98 Error Code
When a data file has a corrupt index, a 98 error message similar to the following pops up:
- Improper Program Exit: The computer or data terminal should never be turned off while a program is still running. All programs have an exit option that should be used whenever possible before shutting down the computer. The computer stores the most commonly used information in memory. Therefore, if a lot of disk I/O (input-output) is occurring, some of the index nodes are in memory. If the computer is turned off without exiting the program, these index nodes are lost. However, if the program is shut down properly, the indexes in memory are flushed and written to the hard disk as they should be. If you’re going to be away from the computer for a lengthy time but don’t want to shut down the RTA program, at least exit to the RTA main menu for minimal damage.
Electricity: Power surges, power outages, and lightning can affect computers. When there’s an electrical storm we may take a quick tour of our homes and unplug electrical appliances such as TVs and DVDs. The same should be done for computers. Computers are extremely sensitive to electricity and steps need to be taken to prevent data files from getting “zapped.”
Memory chips are sensitive to minimal amounts of static electricity. Always ground yourself when handling electronic components inside the computer and handle circuit boards by their edges only.
Tie several loose knots in the computer’s electrical cords. It has been proven that tying knots in electrical cords reduces the risk of damaging components inside the computer because the lightning works against itself when trying to zap the computer. This isn’t a very high tech solution but it doesn’t cost anything so why not try it? This also works on TVs and DVDs too!
Use a surge protector and don’t skimp on costs. Cheap power strips can be purchased almost anywhere but these are designed so that an internal circuit breaker trips when a certain voltage or spike is experienced. Your computer will still be shut off and you’ll still run the risk of data corruption. We suggest using battery backup/power conditioning units on each of your computers. There are many quality brands on the market that come in all sizes and power capacities. Get one that will provide enough battery power (usually about 20 minutes) to allow all programs and computers to be shut down properly during a power outage. These units also regulate the power going into the computer. These units “condition” the power before it gets to your computer, providing protection against brownouts and surges. Expect to spend anywhere from $150 to $1000+ depending on the size and capacity you need, and don’t forget about other wires. Not only do you need a surge protector on your power cords, but also on all other wires and cables that lead to your computer. Lightning can enter a computer through the phone line attached to your modem. Most battery backups have phone line protection as well.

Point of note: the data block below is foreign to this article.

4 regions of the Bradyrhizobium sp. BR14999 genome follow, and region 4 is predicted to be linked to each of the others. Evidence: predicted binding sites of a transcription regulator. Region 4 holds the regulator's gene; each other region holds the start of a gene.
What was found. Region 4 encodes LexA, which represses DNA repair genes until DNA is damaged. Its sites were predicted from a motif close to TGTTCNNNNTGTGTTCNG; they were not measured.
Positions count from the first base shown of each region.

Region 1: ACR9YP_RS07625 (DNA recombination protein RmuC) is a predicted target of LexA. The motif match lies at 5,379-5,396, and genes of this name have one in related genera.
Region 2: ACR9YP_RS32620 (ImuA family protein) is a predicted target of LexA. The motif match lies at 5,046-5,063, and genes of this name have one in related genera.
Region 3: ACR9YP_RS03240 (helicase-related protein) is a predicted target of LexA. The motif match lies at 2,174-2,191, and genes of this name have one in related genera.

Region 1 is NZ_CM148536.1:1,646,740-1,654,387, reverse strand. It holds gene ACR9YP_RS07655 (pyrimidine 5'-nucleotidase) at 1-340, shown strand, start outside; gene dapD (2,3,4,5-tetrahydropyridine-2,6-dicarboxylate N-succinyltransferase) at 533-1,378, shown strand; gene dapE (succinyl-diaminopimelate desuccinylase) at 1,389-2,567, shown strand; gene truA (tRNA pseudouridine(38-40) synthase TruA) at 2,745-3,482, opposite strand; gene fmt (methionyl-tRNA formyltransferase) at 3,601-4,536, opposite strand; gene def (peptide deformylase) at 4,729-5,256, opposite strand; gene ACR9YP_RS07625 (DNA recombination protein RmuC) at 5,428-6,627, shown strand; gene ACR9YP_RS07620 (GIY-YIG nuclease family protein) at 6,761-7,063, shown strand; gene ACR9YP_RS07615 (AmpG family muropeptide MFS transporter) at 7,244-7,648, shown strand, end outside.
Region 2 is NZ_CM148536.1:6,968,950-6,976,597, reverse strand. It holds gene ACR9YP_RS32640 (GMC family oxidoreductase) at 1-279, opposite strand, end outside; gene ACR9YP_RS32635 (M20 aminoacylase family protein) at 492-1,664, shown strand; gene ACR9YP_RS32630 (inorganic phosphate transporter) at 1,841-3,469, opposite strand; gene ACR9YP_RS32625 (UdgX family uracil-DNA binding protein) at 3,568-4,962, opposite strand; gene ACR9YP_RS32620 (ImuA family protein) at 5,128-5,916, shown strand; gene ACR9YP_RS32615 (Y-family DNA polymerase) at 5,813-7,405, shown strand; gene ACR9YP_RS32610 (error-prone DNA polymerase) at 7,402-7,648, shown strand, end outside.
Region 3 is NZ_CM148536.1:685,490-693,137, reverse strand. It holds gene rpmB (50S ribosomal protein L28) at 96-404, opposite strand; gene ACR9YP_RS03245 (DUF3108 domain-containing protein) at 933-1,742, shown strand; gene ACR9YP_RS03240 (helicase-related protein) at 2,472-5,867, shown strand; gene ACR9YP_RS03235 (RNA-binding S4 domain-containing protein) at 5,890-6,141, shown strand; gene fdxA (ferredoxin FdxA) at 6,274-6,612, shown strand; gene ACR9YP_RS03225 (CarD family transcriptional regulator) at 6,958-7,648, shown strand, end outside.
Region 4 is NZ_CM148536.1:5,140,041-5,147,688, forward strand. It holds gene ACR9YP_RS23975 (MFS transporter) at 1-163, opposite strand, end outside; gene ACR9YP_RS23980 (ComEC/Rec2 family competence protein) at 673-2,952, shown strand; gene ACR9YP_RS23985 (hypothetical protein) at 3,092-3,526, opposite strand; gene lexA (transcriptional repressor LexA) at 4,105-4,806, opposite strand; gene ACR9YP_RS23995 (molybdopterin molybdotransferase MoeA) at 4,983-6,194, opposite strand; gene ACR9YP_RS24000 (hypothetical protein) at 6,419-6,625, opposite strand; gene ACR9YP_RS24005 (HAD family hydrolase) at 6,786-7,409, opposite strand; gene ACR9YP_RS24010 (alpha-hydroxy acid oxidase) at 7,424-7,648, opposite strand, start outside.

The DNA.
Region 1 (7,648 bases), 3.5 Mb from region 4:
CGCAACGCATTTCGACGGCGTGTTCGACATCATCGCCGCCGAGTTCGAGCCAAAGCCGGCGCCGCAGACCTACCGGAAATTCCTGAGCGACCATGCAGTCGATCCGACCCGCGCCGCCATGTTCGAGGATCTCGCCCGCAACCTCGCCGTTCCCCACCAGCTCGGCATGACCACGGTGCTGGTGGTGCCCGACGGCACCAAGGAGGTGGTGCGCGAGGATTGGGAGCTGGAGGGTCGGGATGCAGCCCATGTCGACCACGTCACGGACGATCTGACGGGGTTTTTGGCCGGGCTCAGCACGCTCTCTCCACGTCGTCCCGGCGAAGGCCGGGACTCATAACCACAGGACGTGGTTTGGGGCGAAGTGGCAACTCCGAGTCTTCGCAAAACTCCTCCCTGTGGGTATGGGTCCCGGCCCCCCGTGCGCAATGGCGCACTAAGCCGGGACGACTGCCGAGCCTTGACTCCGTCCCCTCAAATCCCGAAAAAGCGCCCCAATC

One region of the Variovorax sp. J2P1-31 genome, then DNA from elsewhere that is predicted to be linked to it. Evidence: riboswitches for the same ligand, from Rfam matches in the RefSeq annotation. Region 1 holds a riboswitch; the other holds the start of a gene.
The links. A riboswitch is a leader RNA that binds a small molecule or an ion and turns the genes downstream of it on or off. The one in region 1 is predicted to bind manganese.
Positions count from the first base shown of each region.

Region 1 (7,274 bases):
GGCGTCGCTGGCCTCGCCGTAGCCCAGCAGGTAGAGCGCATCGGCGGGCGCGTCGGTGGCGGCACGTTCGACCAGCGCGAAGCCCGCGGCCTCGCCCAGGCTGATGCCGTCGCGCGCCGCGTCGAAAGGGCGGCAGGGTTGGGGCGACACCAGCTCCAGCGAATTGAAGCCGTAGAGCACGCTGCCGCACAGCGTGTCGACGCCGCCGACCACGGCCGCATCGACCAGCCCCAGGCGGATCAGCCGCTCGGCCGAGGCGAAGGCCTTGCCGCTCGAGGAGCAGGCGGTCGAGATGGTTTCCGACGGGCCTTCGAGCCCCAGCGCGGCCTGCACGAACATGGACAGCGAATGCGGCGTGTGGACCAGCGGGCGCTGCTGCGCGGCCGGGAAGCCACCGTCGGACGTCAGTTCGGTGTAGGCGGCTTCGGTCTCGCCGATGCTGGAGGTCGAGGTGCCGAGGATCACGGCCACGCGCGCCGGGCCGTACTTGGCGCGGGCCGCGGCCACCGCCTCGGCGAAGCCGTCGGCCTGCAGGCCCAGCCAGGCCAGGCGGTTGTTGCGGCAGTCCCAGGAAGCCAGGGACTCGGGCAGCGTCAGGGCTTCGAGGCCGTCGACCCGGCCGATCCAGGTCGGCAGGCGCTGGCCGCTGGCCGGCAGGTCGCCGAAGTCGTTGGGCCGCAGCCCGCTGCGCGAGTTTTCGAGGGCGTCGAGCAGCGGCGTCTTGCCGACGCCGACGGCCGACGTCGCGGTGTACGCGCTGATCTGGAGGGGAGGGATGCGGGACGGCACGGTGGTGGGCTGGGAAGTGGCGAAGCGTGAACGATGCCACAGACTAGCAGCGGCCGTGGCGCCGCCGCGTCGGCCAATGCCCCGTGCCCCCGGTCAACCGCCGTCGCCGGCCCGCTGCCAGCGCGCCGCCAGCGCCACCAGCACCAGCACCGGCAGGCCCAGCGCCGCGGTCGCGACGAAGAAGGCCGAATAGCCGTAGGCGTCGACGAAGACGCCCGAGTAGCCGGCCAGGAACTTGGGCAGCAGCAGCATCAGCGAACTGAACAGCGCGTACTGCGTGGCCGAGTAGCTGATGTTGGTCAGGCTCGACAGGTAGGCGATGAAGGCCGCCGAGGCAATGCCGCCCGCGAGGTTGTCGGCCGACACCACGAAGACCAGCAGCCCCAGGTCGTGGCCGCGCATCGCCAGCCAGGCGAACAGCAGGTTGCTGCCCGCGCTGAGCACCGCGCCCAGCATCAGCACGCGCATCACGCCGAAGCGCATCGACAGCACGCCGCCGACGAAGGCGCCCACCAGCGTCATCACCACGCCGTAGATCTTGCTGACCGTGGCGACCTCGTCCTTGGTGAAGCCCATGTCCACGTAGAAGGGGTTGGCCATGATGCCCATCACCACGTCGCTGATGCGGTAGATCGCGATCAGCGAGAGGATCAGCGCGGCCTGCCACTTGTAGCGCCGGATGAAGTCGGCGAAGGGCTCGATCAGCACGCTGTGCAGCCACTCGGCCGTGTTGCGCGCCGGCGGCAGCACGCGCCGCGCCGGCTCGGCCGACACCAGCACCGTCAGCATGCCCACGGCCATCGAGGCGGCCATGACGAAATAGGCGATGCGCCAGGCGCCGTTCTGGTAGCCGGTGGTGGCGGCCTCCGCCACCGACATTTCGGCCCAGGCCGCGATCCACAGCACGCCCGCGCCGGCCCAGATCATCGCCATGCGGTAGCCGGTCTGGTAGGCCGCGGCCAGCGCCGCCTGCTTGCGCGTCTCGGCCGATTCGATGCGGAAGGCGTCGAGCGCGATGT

Faulty Hardware: Memory chips, network cards, and cables are especially sensitive to electricity. If you are experiencing an unusually high volume of index file corruptions (98/xx errors), it may be a result of a hardware problem. It’s estimated that 25% of all memory chips on the market are faulty—right out of the box. A certified technician can test memory chips for you. A faulty network card may cause data transmission errors between your computer and the network server. Your network administrator should have tools to test this. Cables can also deteriorate from age. The small wires inside the cable can crack if the cable is bent or has become loose from the plugs on the ends of the cable. Hardware problems are difficult to track down and should be referred to your network administrator or a certified technician. If you suspect it may be a hardware problem, try eliminating a workstation from use for a day or so until you can pinpoint which terminal is causing the problem.